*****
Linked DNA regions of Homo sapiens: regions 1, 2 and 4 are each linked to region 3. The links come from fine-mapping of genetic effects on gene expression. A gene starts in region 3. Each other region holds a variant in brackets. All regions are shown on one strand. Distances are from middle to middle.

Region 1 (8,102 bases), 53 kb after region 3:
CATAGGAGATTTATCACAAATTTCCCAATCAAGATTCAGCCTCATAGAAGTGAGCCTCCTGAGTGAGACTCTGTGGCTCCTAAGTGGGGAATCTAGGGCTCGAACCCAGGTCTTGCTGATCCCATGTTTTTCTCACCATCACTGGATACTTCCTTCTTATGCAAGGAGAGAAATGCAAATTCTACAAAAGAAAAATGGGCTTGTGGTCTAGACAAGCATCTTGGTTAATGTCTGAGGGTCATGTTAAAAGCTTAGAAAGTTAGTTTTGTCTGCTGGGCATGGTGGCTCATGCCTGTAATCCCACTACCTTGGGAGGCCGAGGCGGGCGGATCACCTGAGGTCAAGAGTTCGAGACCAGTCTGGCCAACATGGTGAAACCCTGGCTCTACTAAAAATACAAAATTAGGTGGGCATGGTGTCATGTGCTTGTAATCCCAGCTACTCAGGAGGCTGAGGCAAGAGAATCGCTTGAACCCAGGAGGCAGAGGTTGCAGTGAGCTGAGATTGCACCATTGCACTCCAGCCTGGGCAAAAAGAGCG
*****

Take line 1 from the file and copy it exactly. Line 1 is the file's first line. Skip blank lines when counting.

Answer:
Linked DNA regions of Homo sapiens: regions 1, 2 and 4 are each linked to region 3. The links come from fine-mapping of genetic effects on gene expression. A gene starts in region 3. Each other region holds a variant in brackets. All regions are shown on one strand. Distances are from middle to middle.